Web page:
Waves of U.S. diplomats are expected to arrive back in China in the coming weeks, people familiar with the matter say, after leaving earlier this year due to the coronavirus pandemic, which first erupted in the central Chinese city of Wuhan. A flight from Washington arrived in Shanghai on Friday, carrying more than a hundred diplomats and their family members, some of whom are bound for Chengdu, according to one person.
Beyond the Chengdu mission and its embassy in Beijing, the U.S. also has consulates in the Chinese cities of Guangzhou, Shanghai, Shenyang and Wuhan—as well as in Hong Kong.
The Chengdu Consulate tracks developments in China’s Tibet region, where simmering separatist sentiment has been among the most politically sensitive issues for Beijing. Its area of responsibility also includes the nearby megacity of Chongqing and the ethnically diverse provinces of Yunnan, Guizhou as well as Sichuan, of which Chengdu is the capital.
Some U.S. and other foreign diplomats said they considered the Chengdu mission to be Beijing’s likeliest target for retaliation, given its relative similarity to the Chinese Consulate in Houston in terms of size and significance.
Shutting the U.S. missions in Shanghai, Guangzhou and Hong Kong would be seen as aggravating tensions given their importance as diplomatic bases in major commercial hubs similar to New York and San Francisco, while Beijing likely regarded the Wuhan Consulate—the smallest U.S. diplomatic mission in China—to be too inconsequential, these diplomats said.
“Closing the Chengdu consulate is also a form of retaliation against U.S. interference in Tibetan affairs,” said Wu Xinbo, dean of the Institute of International Studies at Shanghai’s Fudan University.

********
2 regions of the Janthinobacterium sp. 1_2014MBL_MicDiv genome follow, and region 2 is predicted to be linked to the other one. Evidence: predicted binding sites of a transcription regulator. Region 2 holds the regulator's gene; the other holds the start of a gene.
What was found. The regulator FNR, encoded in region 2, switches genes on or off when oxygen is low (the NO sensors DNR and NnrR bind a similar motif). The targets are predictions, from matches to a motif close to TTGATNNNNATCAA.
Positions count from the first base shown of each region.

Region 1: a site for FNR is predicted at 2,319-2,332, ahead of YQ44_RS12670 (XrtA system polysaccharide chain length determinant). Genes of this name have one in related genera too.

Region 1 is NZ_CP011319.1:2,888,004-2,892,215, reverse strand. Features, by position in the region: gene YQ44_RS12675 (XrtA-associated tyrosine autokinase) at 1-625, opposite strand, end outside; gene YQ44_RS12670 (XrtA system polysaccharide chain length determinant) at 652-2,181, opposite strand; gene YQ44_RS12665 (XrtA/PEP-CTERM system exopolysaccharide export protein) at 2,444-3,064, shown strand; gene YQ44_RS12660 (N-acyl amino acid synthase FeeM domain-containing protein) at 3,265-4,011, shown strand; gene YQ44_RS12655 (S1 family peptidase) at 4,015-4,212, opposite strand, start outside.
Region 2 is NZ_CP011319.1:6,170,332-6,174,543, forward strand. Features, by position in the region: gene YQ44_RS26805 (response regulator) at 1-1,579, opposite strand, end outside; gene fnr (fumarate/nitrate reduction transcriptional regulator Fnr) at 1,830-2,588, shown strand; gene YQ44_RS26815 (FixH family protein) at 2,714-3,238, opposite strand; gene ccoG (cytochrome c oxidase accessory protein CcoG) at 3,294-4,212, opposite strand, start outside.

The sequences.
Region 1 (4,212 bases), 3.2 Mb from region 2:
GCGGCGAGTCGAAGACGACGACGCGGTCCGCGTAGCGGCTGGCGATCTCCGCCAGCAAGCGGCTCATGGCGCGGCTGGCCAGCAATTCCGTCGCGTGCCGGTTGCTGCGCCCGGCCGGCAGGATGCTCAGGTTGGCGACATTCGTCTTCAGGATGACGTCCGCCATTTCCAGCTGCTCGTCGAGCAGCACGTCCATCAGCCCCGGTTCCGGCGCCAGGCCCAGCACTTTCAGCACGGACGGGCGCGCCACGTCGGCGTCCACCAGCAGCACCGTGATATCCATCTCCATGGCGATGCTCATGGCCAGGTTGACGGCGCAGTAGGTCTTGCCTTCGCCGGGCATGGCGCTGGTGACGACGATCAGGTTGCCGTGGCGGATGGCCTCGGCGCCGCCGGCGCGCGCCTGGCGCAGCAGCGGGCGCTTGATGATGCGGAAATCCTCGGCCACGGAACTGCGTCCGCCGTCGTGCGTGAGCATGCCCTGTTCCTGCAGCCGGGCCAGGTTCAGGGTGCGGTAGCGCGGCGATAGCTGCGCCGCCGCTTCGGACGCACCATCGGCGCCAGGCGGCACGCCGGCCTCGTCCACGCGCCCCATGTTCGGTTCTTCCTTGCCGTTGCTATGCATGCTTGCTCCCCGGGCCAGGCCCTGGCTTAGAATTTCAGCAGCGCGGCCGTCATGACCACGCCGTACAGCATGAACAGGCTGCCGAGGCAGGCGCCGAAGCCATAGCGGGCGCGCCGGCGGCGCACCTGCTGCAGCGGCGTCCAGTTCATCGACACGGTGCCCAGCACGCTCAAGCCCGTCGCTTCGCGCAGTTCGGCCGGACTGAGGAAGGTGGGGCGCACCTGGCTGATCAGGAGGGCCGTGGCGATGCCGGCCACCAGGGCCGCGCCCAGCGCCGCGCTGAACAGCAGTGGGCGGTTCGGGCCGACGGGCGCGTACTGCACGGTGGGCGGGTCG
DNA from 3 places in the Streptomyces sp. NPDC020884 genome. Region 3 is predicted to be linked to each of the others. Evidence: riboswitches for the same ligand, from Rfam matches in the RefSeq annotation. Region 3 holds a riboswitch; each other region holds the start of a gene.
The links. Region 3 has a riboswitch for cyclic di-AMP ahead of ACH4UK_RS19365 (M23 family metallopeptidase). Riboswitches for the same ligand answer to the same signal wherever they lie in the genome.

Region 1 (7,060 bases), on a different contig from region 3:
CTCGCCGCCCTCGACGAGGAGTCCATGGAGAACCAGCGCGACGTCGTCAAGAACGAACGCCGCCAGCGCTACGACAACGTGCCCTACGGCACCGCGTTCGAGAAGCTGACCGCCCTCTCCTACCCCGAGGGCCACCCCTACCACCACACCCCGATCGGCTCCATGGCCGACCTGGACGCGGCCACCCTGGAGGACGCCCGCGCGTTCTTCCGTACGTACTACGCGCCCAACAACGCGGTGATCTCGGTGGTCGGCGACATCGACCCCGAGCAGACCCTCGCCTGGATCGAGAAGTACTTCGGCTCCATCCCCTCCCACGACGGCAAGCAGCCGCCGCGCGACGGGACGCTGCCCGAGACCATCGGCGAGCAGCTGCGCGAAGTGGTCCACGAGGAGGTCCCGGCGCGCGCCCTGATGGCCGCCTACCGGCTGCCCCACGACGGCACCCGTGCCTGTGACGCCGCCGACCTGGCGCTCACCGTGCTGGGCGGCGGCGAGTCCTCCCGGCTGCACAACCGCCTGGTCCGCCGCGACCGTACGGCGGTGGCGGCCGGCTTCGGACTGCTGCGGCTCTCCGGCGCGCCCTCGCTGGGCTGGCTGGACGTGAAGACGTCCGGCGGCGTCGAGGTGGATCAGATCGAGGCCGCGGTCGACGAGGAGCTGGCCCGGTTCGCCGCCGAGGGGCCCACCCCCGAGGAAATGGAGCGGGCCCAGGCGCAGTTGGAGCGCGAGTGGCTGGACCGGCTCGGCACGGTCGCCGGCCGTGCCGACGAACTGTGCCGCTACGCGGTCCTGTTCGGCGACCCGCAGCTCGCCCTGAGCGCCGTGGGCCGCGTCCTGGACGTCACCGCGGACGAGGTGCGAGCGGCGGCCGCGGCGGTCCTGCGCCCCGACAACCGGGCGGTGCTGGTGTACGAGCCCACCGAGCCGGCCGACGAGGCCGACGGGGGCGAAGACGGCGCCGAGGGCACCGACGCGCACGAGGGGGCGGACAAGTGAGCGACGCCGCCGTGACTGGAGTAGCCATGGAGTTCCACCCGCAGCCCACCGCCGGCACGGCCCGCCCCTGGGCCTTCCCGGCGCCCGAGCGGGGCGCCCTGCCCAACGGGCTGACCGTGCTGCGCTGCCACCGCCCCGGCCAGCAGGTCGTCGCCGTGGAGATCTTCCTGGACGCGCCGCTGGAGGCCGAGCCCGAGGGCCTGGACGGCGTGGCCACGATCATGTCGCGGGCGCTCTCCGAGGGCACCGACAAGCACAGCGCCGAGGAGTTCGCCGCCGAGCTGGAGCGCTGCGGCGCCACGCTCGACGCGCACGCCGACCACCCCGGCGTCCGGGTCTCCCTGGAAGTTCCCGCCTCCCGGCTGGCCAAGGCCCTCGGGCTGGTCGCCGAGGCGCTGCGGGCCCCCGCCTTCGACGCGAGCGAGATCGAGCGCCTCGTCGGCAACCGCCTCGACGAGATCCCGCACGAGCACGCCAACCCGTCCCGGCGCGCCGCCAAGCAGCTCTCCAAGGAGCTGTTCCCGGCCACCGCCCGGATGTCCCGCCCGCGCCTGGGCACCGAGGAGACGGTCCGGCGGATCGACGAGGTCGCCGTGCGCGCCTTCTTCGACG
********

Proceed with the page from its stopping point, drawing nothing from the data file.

At a routine briefing on Friday, Chinese Foreign Ministry spokesman Wang Wenbin said “some personnel” at the U.S. Consulate in Chengdu were carrying out “activities inconsistent with their status,” interfering in China’s internal affairs and harming its security interests.
“The Chinese side has made representations many times, and the U.S. side is well aware of this,” Mr. Wang said, without elaborating on the alleged U.S. activities.
The U.S. Consulate in Chengdu offers U.S. citizen and visa services and promotes cooperation in agriculture, trade and education, among other tasks. Opened in 1985 by then-Vice President George H.W. Bush, the consulate normally has a staff of nearly 200, including around 150 locally hired Chinese employees, according to its website.
About 160 staffers, including around 15 U.S. diplomats, have remained in the outpost after most American employees left in the early days of the pandemic, according to people familiar with the situation.
In February 2012, the Chengdu Consulate became the scene of political intrigue when a former Chinese police chief holed himself up in the consulate for 30 hours as he offered American diplomats what he said was information implicating the wife of a powerful Communist Party official in a murder case.
That incident kicked off months of political drama that derailed the fast-rising career of Bo Xilai, the Chongqing party chief who was seen as a contender for higher office. He was later sentenced to life imprisonment for corruption and abuse of power. Mr. Bo’s wife, Gu Kailai, was convicted of murder, while the police chief, Wang Lijun, was also jailed.
The Peace Corps had managed its activities in China out of Chengdu, with its main office based in a local university, before it pulled out of the country earlier this year.